As a safeguard against sudden and unexpected air attack, the British government decided to establish a central emergency working refuge in London for the War Cabinet and Chiefs of Staff. The result was the Cabinet War Rooms, a secret underground shelter fashioned from the basement storage rooms under the then Office of Works and the Board of Trade (now The Treasury), and just yards away from the Prime Minister’s office at Number 10 Downing Street.
The underground space became operational at the end of August 1939, just a week before the outbreak of Word War II. The rooms really came to fruition, however, after Winston Churchill was appointed Prime Minister in 1940. Upon seeing the Cabinet War Rooms for the first time, Churchill said, “This is the room from which I will lead the war.” From then until March 1945, when Germany’s last V-bomb fell on central London, Churchill and his staff held critical meetings here, particularly during the intense period known as the Blitz, when the German Luftwaffe bombed London for 57 days straight.
The Churchill War Rooms, now one of the Imperial War Museums and open to the public, welcomes visitors to enter this unique site where great figures made crucial and monumental decisions at a pivotal time in history. The rooms have been preserved as they were when Churchill, his Ministers, Chiefs of Staff and civil and military support staff worked long, grueling, pressure-filled hours. The space also contains the Churchill Museum, the only one dedicated to this great man.
Bill, Ann and I took a step back in time at both the Churchill War Rooms and the Churchill Museum, and found their stories fascinating.
The developers chose this site because of the strong structure of the building, and reinforced the Churchill War Rooms with a concrete slab overhead and concrete outside. Even so, because the space was a converted basement and not designed from the get-go as a bunker, a direct hit by a bomb certainly could have collapsed the building. Other concerns included possible flooding, poison gas attack, and infiltration by enemy spies or parachutists.
They planned this subterranean warren to be a temporary short-term measure, and the rooms were outfitted with basic, no-frills furnishings and accommodations – even Churchill’s sleeping room. Services were limited. Perhaps the most problematic feature of the Churchill War Rooms was the lack of proper toilet facilities. They used chemical toilets, which emitted odors. Buckets and bowls were available for washing. Rooms were generally smoke-filled (especially from Churchill’s ever-present cigars), and the noise of the air supply system droned on. Because people worked underground during long periods of daylight, vitamin D deficiencies were an issue, so they received sunlamp treatments.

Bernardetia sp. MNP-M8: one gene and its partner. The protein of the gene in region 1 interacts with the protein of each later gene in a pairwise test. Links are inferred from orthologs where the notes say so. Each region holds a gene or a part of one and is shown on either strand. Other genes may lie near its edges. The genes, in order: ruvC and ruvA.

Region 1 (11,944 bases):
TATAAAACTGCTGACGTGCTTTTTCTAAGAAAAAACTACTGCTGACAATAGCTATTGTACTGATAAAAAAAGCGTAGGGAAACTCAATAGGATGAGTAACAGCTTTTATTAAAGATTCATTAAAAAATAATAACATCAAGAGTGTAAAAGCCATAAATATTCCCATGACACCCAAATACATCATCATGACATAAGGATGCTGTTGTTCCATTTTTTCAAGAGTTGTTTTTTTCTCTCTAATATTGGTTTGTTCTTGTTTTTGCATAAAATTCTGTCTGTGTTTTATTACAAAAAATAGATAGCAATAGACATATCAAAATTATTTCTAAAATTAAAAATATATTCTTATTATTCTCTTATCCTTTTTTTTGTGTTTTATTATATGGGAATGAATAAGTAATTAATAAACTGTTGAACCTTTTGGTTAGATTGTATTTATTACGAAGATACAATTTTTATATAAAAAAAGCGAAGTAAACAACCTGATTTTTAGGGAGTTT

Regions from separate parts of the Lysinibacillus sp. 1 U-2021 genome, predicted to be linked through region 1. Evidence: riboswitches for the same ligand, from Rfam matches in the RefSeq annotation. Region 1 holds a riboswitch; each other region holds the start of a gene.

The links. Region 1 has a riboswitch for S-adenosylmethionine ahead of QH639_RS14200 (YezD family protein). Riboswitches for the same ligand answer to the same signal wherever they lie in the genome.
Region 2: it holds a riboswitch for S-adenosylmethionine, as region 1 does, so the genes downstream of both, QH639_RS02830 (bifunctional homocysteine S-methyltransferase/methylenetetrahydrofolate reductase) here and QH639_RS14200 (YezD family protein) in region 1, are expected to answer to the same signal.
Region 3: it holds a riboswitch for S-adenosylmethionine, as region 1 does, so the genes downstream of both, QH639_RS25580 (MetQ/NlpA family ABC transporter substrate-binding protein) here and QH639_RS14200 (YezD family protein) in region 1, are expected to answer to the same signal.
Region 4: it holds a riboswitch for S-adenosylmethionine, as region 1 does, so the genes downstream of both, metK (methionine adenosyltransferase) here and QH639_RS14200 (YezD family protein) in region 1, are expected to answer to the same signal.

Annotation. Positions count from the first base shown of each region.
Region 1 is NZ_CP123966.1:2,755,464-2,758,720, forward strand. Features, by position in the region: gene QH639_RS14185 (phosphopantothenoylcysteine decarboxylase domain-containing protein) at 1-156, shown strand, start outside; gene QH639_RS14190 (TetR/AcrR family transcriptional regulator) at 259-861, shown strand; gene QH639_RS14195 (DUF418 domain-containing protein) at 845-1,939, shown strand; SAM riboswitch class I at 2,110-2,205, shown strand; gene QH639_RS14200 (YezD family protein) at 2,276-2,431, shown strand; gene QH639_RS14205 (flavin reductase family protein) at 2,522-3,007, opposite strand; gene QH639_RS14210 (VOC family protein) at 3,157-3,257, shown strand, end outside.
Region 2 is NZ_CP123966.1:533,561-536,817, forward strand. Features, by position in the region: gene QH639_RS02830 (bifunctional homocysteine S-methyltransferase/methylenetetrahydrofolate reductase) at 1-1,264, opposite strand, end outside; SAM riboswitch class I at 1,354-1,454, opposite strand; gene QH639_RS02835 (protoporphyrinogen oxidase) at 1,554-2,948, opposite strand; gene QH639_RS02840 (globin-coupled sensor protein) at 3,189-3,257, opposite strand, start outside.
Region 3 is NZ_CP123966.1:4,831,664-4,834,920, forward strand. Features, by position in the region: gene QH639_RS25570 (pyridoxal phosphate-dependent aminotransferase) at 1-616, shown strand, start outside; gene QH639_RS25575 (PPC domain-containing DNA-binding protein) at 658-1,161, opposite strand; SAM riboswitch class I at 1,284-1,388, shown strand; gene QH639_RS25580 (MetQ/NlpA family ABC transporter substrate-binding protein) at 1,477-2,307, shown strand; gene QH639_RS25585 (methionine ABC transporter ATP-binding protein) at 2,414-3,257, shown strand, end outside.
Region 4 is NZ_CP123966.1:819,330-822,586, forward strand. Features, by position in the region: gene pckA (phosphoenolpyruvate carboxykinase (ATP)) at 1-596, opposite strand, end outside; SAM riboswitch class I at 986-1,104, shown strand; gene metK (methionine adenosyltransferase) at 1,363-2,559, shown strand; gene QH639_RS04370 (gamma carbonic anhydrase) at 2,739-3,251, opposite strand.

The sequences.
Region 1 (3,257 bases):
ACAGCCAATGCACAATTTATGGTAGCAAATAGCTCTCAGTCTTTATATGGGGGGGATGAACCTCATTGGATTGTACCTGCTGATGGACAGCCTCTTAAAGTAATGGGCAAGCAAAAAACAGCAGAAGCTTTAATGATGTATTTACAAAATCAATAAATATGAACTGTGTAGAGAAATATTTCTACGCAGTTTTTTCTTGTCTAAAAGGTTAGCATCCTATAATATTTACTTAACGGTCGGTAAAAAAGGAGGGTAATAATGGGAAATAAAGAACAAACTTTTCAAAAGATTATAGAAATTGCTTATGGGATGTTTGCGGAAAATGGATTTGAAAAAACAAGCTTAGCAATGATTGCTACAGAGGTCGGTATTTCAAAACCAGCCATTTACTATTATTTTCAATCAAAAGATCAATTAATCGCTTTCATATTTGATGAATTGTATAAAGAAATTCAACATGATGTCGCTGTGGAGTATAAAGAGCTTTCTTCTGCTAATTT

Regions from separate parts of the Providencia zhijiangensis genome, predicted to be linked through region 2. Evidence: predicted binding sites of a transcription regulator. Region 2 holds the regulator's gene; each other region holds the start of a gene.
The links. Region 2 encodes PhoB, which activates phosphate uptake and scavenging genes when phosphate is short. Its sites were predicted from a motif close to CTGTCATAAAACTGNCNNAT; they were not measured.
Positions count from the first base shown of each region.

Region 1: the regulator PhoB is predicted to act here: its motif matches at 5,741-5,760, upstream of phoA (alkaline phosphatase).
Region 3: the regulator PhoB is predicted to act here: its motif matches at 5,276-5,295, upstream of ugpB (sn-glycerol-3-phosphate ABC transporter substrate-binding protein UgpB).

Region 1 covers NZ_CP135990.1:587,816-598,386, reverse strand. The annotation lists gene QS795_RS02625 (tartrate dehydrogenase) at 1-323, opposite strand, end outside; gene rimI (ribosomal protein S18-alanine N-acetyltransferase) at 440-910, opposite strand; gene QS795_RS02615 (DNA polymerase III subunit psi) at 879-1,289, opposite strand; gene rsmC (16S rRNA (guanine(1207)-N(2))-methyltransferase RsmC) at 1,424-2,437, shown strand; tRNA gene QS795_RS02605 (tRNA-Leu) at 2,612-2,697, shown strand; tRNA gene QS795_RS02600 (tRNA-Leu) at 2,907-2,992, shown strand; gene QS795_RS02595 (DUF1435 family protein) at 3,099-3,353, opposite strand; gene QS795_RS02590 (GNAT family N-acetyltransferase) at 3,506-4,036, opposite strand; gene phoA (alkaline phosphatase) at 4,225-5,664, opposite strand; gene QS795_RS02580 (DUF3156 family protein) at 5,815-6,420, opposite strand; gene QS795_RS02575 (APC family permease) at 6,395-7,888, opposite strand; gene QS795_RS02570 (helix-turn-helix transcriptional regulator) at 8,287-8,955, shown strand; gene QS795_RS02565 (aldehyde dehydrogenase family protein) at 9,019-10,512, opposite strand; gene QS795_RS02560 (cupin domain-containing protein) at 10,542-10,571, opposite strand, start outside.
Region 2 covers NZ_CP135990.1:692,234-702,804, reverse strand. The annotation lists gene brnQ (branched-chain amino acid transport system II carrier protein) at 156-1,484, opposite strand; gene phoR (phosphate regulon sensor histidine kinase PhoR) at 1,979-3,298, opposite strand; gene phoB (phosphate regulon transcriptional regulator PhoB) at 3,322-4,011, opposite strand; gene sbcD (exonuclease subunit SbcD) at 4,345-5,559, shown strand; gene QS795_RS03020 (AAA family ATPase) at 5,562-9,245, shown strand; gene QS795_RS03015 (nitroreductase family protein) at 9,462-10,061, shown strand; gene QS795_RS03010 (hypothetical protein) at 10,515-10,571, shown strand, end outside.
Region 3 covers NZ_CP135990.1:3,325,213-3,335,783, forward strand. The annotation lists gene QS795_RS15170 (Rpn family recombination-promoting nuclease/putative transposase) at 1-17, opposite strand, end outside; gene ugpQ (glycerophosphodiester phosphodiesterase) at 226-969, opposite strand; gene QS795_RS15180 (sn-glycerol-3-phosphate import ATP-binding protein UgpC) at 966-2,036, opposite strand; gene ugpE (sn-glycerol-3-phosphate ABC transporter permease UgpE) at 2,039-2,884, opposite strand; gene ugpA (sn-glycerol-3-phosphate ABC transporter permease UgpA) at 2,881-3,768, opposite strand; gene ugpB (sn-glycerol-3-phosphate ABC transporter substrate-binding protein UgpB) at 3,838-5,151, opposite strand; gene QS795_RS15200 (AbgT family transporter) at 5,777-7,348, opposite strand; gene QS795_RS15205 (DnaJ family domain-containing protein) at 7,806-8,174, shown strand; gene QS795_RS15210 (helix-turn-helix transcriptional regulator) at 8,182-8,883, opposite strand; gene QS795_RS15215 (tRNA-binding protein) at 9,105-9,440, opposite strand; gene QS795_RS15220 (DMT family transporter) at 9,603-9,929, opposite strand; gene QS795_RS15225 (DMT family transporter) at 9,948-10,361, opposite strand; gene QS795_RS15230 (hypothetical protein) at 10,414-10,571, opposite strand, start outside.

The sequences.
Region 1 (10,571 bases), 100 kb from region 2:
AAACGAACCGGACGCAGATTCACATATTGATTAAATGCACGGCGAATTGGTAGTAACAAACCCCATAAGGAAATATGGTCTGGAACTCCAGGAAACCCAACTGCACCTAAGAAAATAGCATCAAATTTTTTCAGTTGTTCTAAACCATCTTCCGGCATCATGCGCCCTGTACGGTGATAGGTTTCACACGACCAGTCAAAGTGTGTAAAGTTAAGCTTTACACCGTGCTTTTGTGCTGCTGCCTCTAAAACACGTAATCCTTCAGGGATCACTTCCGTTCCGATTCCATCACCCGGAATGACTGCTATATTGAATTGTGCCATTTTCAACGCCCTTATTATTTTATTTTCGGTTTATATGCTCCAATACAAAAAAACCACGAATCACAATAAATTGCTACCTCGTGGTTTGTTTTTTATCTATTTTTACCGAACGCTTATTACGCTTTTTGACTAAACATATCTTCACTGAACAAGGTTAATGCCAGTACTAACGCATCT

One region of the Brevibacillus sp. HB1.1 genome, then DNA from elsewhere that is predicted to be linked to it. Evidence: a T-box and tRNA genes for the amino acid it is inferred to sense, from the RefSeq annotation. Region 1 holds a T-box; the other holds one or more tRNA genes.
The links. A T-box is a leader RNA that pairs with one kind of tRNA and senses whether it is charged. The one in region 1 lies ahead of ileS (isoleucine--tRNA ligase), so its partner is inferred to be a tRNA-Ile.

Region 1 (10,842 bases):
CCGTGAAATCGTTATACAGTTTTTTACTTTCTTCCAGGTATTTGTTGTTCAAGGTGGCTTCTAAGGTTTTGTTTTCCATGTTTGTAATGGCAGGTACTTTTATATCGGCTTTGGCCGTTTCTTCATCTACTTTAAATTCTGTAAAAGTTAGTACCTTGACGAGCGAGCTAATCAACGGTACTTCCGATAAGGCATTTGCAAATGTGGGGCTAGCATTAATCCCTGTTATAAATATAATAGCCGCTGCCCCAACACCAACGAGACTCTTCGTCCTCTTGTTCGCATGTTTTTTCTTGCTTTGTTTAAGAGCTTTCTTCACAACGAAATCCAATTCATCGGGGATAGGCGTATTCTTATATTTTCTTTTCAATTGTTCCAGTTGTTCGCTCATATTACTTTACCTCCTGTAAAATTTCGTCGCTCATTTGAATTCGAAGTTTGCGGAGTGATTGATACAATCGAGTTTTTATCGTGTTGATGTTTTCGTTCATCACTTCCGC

Secrecy was, of course, vital as the best defense. People kept to their own routines and areas, and were keenly aware of the importance of their work. If someone asked too many or the wrong kinds of questions, they were posted elsewhere.
Conversations between Churchill and his ally President Franklin D. Roosevelt were via a radio- telephone link, with access to the communications room strictly controlled and monitored. They disguised the top-secret function of the room by installing a toilet lock on the door. Those not in the know assumed it was for Churchill, as who else but the Prime Minister would have a proper toilet?
The Map Room, high-tech for its day, was the around-the-clock central point for information. Here they planned and charted the course of various military campaigns. The original wartime maps still cover the walls and are punctured with tiny holes where colored map pins were inserted to track the voyages of naval ships and the movements of troops and weaponry along the front lines.
The displays in the adjoining Churchill Museum help tell his remarkable life story in interesting and intimate detail. Churchill realized that his early life, both victories and defeats, led him to this page in history: “I felt as if I were walking with destiny and that all my past life had been but a preparation for this hour and this trial,” he said.
From the perspective of today’s instant global communications and general loss of privacy, it was hard for us to fathom how the Churchill War Rooms remained one of the best-kept secrets of the war. Further, we marveled at how people accomplished so much and so effectively within such restricted confines.
Together, the Churchill War Rooms and the Churchill Museum form an intriguing and inspiring time capsule that further enhanced our appreciation of this great city.